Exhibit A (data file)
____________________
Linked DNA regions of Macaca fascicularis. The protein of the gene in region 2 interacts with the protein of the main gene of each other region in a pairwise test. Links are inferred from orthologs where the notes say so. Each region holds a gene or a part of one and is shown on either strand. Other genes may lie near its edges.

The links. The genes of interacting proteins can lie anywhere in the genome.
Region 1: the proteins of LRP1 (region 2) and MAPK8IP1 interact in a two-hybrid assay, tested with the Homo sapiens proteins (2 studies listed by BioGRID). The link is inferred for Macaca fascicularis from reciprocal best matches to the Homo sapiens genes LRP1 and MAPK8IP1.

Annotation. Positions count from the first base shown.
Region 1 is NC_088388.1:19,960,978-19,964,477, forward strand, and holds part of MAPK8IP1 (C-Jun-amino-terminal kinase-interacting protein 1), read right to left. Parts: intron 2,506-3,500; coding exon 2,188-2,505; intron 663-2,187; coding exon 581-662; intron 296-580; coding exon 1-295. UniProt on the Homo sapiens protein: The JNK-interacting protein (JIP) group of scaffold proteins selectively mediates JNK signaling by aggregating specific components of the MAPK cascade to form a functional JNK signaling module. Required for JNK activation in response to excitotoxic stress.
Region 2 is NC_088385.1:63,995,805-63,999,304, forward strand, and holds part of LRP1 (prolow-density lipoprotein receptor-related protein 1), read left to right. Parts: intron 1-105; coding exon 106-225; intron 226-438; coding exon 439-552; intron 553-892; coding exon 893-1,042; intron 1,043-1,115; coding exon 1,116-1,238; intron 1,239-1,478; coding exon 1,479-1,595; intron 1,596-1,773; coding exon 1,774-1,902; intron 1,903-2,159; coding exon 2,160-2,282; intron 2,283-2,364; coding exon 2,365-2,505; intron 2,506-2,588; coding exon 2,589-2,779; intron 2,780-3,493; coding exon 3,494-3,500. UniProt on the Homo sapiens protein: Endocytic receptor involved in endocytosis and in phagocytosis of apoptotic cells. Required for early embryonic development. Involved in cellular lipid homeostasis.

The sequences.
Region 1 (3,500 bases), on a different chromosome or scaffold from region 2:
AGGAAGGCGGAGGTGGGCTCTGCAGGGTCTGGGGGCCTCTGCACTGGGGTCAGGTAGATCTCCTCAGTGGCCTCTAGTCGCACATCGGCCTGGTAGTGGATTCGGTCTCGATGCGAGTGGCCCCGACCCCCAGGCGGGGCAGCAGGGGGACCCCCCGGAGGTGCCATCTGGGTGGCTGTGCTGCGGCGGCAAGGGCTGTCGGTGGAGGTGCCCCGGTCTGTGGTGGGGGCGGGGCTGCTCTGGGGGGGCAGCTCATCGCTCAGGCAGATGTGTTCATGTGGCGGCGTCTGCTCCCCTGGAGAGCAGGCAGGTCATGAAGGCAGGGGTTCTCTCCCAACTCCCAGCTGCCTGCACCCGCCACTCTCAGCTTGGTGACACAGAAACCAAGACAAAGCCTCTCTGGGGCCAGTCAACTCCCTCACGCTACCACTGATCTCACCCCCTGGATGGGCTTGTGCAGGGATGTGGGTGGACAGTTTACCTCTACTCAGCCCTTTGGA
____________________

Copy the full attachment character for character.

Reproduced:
Linked DNA regions of Macaca fascicularis. The protein of the gene in region 2 interacts with the protein of the main gene of each other region in a pairwise test. Links are inferred from orthologs where the notes say so. Each region holds a gene or a part of one and is shown on either strand. Other genes may lie near its edges.

The links. The genes of interacting proteins can lie anywhere in the genome.
Region 1: the proteins of LRP1 (region 2) and MAPK8IP1 interact in a two-hybrid assay, tested with the Homo sapiens proteins (2 studies listed by BioGRID). The link is inferred for Macaca fascicularis from reciprocal best matches to the Homo sapiens genes LRP1 and MAPK8IP1.

Annotation. Positions count from the first base shown.
Region 1 is NC_088388.1:19,960,978-19,964,477, forward strand, and holds part of MAPK8IP1 (C-Jun-amino-terminal kinase-interacting protein 1), read right to left. Parts: intron 2,506-3,500; coding exon 2,188-2,505; intron 663-2,187; coding exon 581-662; intron 296-580; coding exon 1-295. UniProt on the Homo sapiens protein: The JNK-interacting protein (JIP) group of scaffold proteins selectively mediates JNK signaling by aggregating specific components of the MAPK cascade to form a functional JNK signaling module. Required for JNK activation in response to excitotoxic stress.
Region 2 is NC_088385.1:63,995,805-63,999,304, forward strand, and holds part of LRP1 (prolow-density lipoprotein receptor-related protein 1), read left to right. Parts: intron 1-105; coding exon 106-225; intron 226-438; coding exon 439-552; intron 553-892; coding exon 893-1,042; intron 1,043-1,115; coding exon 1,116-1,238; intron 1,239-1,478; coding exon 1,479-1,595; intron 1,596-1,773; coding exon 1,774-1,902; intron 1,903-2,159; coding exon 2,160-2,282; intron 2,283-2,364; coding exon 2,365-2,505; intron 2,506-2,588; coding exon 2,589-2,779; intron 2,780-3,493; coding exon 3,494-3,500. UniProt on the Homo sapiens protein: Endocytic receptor involved in endocytosis and in phagocytosis of apoptotic cells. Required for early embryonic development. Involved in cellular lipid homeostasis.

The sequences.
Region 1 (3,500 bases), on a different chromosome or scaffold from region 2:
AGGAAGGCGGAGGTGGGCTCTGCAGGGTCTGGGGGCCTCTGCACTGGGGTCAGGTAGATCTCCTCAGTGGCCTCTAGTCGCACATCGGCCTGGTAGTGGATTCGGTCTCGATGCGAGTGGCCCCGACCCCCAGGCGGGGCAGCAGGGGGACCCCCCGGAGGTGCCATCTGGGTGGCTGTGCTGCGGCGGCAAGGGCTGTCGGTGGAGGTGCCCCGGTCTGTGGTGGGGGCGGGGCTGCTCTGGGGGGGCAGCTCATCGCTCAGGCAGATGTGTTCATGTGGCGGCGTCTGCTCCCCTGGAGAGCAGGCAGGTCATGAAGGCAGGGGTTCTCTCCCAACTCCCAGCTGCCTGCACCCGCCACTCTCAGCTTGGTGACACAGAAACCAAGACAAAGCCTCTCTGGGGCCAGTCAACTCCCTCACGCTACCACTGATCTCACCCCCTGGATGGGCTTGTGCAGGGATGTGGGTGGACAGTTTACCTCTACTCAGCCCTTTGGA